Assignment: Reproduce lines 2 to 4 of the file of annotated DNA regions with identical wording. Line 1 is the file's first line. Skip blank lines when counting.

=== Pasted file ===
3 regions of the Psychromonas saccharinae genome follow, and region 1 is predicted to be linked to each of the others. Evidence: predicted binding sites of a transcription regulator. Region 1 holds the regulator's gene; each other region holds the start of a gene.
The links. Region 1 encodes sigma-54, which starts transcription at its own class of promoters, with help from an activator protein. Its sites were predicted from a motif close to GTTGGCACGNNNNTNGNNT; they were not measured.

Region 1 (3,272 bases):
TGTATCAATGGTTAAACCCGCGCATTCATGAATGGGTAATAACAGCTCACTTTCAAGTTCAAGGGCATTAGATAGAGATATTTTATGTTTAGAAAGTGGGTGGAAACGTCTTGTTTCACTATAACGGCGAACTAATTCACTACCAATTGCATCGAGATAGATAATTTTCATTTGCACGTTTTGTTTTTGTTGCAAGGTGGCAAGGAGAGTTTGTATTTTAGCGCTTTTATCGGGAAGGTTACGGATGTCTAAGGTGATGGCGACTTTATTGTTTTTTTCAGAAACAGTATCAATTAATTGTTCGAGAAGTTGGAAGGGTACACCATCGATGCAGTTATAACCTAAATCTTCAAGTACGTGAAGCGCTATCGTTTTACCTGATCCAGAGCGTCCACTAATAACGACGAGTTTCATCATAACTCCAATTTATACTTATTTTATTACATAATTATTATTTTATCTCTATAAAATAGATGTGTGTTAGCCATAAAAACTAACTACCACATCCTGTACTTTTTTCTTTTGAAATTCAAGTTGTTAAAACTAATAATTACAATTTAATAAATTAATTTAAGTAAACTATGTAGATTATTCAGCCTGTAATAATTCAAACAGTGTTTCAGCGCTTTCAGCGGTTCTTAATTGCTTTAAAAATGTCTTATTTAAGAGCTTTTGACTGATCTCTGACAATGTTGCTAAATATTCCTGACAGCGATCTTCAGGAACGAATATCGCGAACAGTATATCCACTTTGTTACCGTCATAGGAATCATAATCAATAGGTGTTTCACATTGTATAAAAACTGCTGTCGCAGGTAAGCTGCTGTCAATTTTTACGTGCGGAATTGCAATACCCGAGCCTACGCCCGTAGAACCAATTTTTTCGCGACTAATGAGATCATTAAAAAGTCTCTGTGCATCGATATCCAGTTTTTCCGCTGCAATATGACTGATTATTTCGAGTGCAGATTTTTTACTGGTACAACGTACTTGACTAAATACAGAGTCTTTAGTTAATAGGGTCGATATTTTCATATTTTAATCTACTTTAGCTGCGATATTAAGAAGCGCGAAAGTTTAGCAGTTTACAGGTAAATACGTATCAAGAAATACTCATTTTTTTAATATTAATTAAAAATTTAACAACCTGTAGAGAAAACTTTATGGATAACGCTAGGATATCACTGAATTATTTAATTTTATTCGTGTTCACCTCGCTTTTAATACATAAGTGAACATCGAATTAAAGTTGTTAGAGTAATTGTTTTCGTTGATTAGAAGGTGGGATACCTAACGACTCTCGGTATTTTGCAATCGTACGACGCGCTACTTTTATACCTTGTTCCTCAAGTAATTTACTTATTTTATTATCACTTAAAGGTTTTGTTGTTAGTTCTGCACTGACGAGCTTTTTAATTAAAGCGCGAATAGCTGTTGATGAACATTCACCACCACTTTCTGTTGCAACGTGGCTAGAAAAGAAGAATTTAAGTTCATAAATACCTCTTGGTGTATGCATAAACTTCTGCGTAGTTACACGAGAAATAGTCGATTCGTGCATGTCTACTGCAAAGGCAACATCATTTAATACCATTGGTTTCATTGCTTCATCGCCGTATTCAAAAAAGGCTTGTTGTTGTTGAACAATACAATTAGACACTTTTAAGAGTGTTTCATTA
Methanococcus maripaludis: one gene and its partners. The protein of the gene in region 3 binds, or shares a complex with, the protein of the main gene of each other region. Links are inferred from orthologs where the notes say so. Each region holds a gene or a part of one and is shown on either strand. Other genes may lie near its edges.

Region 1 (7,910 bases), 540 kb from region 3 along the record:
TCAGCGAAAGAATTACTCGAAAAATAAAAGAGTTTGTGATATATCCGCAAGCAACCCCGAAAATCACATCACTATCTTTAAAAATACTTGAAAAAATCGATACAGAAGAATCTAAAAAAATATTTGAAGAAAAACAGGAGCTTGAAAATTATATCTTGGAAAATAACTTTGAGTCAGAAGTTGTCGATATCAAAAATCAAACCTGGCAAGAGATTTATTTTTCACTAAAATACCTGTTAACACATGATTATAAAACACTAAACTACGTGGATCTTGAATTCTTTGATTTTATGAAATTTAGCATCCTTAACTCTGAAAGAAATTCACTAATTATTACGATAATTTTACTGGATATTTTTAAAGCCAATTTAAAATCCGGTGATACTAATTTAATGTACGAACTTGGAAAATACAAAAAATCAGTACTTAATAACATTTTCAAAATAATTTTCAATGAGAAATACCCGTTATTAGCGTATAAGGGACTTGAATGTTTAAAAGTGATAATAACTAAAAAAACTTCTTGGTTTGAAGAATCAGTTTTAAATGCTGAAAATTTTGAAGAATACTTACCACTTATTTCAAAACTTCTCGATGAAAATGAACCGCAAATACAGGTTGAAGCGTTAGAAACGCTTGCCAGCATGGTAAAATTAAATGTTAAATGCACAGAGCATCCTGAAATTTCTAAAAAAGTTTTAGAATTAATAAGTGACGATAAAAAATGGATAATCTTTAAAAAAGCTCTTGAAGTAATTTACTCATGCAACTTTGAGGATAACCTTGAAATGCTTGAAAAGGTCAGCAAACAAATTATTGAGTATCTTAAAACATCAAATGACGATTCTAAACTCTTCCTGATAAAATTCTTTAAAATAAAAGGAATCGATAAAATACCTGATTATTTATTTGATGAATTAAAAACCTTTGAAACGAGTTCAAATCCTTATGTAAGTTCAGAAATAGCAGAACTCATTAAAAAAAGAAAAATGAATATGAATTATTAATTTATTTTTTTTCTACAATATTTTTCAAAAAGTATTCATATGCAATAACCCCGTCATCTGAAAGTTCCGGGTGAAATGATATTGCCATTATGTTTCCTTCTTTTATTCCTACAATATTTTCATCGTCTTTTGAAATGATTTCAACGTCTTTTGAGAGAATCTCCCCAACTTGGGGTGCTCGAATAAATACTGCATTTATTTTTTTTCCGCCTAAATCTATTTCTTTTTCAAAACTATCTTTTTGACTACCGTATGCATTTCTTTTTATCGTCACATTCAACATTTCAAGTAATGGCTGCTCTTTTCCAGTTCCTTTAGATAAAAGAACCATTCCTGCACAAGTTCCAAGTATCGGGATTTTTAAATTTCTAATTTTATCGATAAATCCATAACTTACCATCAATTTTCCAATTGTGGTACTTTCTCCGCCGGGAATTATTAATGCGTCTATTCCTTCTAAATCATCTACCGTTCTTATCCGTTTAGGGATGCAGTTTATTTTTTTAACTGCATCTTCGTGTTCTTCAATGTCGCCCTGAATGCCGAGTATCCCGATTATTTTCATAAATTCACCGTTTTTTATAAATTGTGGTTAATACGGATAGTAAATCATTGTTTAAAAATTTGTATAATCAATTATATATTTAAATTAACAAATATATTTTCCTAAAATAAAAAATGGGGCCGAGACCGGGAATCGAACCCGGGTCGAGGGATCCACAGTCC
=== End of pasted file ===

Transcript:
The links. Region 1 encodes sigma-54, which starts transcription at its own class of promoters, with help from an activator protein. Its sites were predicted from a motif close to GTTGGCACGNNNNTNGNNT; they were not measured.

Region 1 (3,272 bases):
TGTATCAATGGTTAAACCCGCGCATTCATGAATGGGTAATAACAGCTCACTTTCAAGTTCAAGGGCATTAGATAGAGATATTTTATGTTTAGAAAGTGGGTGGAAACGTCTTGTTTCACTATAACGGCGAACTAATTCACTACCAATTGCATCGAGATAGATAATTTTCATTTGCACGTTTTGTTTTTGTTGCAAGGTGGCAAGGAGAGTTTGTATTTTAGCGCTTTTATCGGGAAGGTTACGGATGTCTAAGGTGATGGCGACTTTATTGTTTTTTTCAGAAACAGTATCAATTAATTGTTCGAGAAGTTGGAAGGGTACACCATCGATGCAGTTATAACCTAAATCTTCAAGTACGTGAAGCGCTATCGTTTTACCTGATCCAGAGCGTCCACTAATAACGACGAGTTTCATCATAACTCCAATTTATACTTATTTTATTACATAATTATTATTTTATCTCTATAAAATAGATGTGTGTTAGCCATAAAAACTAACTACCACATCCTGTACTTTTTTCTTTTGAAATTCAAGTTGTTAAAACTAATAATTACAATTTAATAAATTAATTTAAGTAAACTATGTAGATTATTCAGCCTGTAATAATTCAAACAGTGTTTCAGCGCTTTCAGCGGTTCTTAATTGCTTTAAAAATGTCTTATTTAAGAGCTTTTGACTGATCTCTGACAATGTTGCTAAATATTCCTGACAGCGATCTTCAGGAACGAATATCGCGAACAGTATATCCACTTTGTTACCGTCATAGGAATCATAATCAATAGGTGTTTCACATTGTATAAAAACTGCTGTCGCAGGTAAGCTGCTGTCAATTTTTACGTGCGGAATTGCAATACCCGAGCCTACGCCCGTAGAACCAATTTTTTCGCGACTAATGAGATCATTAAAAAGTCTCTGTGCATCGATATCCAGTTTTTCCGCTGCAATATGACTGATTATTTCGAGTGCAGATTTTTTACTGGTACAACGTACTTGACTAAATACAGAGTCTTTAGTTAATAGGGTCGATATTTTCATATTTTAATCTACTTTAGCTGCGATATTAAGAAGCGCGAAAGTTTAGCAGTTTACAGGTAAATACGTATCAAGAAATACTCATTTTTTTAATATTAATTAAAAATTTAACAACCTGTAGAGAAAACTTTATGGATAACGCTAGGATATCACTGAATTATTTAATTTTATTCGTGTTCACCTCGCTTTTAATACATAAGTGAACATCGAATTAAAGTTGTTAGAGTAATTGTTTTCGTTGATTAGAAGGTGGGATACCTAACGACTCTCGGTATTTTGCAATCGTACGACGCGCTACTTTTATACCTTGTTCCTCAAGTAATTTACTTATTTTATTATCACTTAAAGGTTTTGTTGTTAGTTCTGCACTGACGAGCTTTTTAATTAAAGCGCGAATAGCTGTTGATGAACATTCACCACCACTTTCTGTTGCAACGTGGCTAGAAAAGAAGAATTTAAGTTCATAAATACCTCTTGGTGTATGCATAAACTTCTGCGTAGTTACACGAGAAATAGTCGATTCGTGCATGTCTACTGCAAAGGCAACATCATTTAATACCATTGGTTTCATTGCTTCATCGCCGTATTCAAAAAAGGCTTGTTGTTGTTGAACAATACAATTAGACACTTTTAAGAGTGTTTCATTA